Determining the OYY is a critical component of determining the amount of an AHYDO catch-up payment. There is, however, no clear guidance on how to make that determination. When the YTM and the issue price of debt change during its term, it is not clear under the AHYDO rules whether it is (1) the issue price of the debt on day one or (2) the issue price at a later date (closer to the time of the catch-up payment) as a result of an election to PIK that should be used in calculating the OYY. Similarly, the YTM of PIK toggle debt also may change during the term of the instrument. In this case, it is unclear whether the YTM would be (1) the initial YTM calculated under the general OID rules, (2) the YTM determined under the AHYDO assumption that interest eligible to be paid in kind is paid in kind, or (3) the actual YTM based on the facts that occur prior to the end of the first accrual period after the debt’s fifth year outstanding.
The uncertainty as to the appropriate determination of the YTM and issue price affects other aspects of determining the amount of a catch-up payment as well. For example, to determine amount of the catch-up payment, the accrued but unpaid OID at the end of the relevant post-five-year accrual period must be calculated. This requires a determination of the applicable YTM and issue price.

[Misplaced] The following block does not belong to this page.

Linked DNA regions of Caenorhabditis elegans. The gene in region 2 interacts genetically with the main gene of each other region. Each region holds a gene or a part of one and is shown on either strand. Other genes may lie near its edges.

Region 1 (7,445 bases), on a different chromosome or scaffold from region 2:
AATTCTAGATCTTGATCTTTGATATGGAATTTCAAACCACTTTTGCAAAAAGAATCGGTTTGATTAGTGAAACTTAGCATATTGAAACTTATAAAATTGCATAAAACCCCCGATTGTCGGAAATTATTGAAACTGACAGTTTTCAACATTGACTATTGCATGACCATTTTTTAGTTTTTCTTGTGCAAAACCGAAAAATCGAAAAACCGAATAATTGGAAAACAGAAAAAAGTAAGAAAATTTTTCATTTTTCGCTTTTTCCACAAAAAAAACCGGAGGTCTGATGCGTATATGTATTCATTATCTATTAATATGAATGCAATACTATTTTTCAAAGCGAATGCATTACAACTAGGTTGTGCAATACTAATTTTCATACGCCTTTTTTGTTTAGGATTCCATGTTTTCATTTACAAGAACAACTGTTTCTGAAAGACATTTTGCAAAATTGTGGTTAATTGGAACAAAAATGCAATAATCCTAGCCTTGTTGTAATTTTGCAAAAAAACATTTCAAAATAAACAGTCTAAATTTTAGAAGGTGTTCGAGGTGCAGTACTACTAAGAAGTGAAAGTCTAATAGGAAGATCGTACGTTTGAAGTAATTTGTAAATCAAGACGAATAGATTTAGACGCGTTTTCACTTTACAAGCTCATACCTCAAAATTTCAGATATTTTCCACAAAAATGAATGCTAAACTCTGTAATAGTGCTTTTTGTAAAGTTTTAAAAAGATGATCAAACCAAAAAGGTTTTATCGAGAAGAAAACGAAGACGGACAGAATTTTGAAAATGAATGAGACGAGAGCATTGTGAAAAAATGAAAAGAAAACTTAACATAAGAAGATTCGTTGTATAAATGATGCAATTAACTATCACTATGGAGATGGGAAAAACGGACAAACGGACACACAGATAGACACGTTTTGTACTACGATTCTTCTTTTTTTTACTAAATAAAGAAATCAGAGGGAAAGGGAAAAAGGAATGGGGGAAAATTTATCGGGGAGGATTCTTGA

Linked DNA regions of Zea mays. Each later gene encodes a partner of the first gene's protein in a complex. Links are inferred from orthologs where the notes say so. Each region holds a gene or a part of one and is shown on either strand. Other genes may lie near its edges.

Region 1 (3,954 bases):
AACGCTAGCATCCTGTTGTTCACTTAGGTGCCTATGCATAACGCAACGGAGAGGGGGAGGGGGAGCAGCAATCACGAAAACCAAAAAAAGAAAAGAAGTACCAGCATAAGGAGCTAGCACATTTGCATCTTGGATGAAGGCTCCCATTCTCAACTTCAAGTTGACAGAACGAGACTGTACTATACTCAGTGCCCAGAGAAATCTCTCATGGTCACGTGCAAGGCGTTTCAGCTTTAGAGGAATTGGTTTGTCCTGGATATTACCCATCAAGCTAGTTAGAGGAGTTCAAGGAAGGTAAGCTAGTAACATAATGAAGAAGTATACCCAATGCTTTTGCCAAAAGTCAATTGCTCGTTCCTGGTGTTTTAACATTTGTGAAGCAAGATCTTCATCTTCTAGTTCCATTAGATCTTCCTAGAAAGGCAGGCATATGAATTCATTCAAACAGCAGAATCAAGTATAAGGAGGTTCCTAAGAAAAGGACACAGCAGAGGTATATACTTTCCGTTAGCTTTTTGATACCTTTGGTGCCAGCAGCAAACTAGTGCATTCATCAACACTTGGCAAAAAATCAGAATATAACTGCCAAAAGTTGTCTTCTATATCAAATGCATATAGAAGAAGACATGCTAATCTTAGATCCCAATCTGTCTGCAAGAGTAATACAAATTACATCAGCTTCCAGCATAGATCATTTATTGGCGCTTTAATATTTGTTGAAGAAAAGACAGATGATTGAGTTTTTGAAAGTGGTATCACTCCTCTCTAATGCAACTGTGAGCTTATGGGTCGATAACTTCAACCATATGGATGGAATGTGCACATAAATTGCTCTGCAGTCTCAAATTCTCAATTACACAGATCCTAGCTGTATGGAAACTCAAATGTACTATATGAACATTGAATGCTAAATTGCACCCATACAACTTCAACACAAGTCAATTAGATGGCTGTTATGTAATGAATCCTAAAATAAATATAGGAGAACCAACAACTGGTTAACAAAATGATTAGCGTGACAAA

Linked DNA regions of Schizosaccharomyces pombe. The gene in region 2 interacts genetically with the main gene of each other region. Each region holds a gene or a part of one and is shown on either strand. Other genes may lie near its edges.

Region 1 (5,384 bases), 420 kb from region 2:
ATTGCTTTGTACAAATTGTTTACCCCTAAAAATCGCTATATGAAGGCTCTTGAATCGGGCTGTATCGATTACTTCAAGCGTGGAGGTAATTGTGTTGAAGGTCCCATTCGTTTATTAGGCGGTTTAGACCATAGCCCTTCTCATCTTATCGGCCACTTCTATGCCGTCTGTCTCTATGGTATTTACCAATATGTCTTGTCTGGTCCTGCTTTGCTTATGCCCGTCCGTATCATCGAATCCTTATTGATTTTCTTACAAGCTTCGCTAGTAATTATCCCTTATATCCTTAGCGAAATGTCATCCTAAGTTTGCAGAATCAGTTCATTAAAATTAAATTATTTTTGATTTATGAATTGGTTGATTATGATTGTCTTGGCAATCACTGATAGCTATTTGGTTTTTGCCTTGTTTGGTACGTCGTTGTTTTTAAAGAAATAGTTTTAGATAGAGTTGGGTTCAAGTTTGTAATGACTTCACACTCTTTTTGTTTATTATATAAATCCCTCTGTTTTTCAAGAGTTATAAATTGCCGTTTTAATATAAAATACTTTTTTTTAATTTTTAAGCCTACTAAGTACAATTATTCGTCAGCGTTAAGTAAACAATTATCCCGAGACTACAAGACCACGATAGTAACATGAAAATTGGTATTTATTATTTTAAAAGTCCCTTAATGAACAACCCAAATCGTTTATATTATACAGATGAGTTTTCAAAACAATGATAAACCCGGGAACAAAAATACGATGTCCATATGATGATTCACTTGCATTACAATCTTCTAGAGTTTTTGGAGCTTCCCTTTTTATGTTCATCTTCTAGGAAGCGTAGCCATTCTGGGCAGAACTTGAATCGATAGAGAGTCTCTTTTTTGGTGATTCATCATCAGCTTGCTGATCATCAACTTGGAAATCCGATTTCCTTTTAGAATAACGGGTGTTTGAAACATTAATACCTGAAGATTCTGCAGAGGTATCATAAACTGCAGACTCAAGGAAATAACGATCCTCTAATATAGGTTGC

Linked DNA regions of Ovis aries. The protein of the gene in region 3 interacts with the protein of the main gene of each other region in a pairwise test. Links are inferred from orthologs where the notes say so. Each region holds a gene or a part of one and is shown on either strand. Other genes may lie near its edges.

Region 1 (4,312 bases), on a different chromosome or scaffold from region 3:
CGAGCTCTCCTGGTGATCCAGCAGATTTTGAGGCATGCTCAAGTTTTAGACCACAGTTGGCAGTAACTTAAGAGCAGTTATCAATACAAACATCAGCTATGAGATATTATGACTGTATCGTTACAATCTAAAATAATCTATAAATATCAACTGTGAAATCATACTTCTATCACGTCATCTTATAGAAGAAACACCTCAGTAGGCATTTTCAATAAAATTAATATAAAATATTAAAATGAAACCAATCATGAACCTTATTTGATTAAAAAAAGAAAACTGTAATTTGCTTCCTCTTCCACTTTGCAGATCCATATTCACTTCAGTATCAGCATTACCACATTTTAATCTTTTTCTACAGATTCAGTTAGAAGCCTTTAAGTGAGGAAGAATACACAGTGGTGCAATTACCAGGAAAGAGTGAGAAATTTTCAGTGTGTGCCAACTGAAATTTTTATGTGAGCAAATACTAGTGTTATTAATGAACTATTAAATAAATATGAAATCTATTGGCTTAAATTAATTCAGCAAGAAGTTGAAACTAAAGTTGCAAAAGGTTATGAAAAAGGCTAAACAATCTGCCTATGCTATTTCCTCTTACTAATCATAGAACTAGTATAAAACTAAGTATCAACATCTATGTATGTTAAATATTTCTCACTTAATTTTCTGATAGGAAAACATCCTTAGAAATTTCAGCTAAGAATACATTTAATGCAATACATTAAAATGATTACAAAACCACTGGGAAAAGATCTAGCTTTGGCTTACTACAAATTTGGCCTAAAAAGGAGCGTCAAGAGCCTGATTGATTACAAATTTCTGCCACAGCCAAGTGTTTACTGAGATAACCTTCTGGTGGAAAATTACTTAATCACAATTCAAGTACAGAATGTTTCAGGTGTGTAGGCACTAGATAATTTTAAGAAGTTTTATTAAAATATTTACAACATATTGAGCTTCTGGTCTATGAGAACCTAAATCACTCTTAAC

In each of the cases above, issuers are left with the difficult decision of choosing to interpret the provisions of the Code and Treasury Regulations in a reasonable way such that they produce (1) a conservative (larger) catch-up payment (e.g., by choosing interpretations that reduce the OYY amount) or (2) a smaller catch-up payment.
As a result of the significant negative consequences of an instrument becoming subject to the AHYDO rules, it may be appealing for an issuer to simply select a larger payment (as, assuming sufficient cash, this may allow them to pay off a portion of high-yield debt earlier). However, a larger payment may run afoul of certain provisions of the debt (perhaps a redemption premium on any amount exceeding the appropriate amount). Aside from living with the tax uncertainty, holders may prefer to be paid earlier and, thus, would object to what they believe to be an inadequate catch-up payment. Accordingly, issuers and their advisors must balance these considerations and model the impact of these rules based on their specific situation because many of the issues associated with these rules are not addressed by the Code and Treasury Regulations.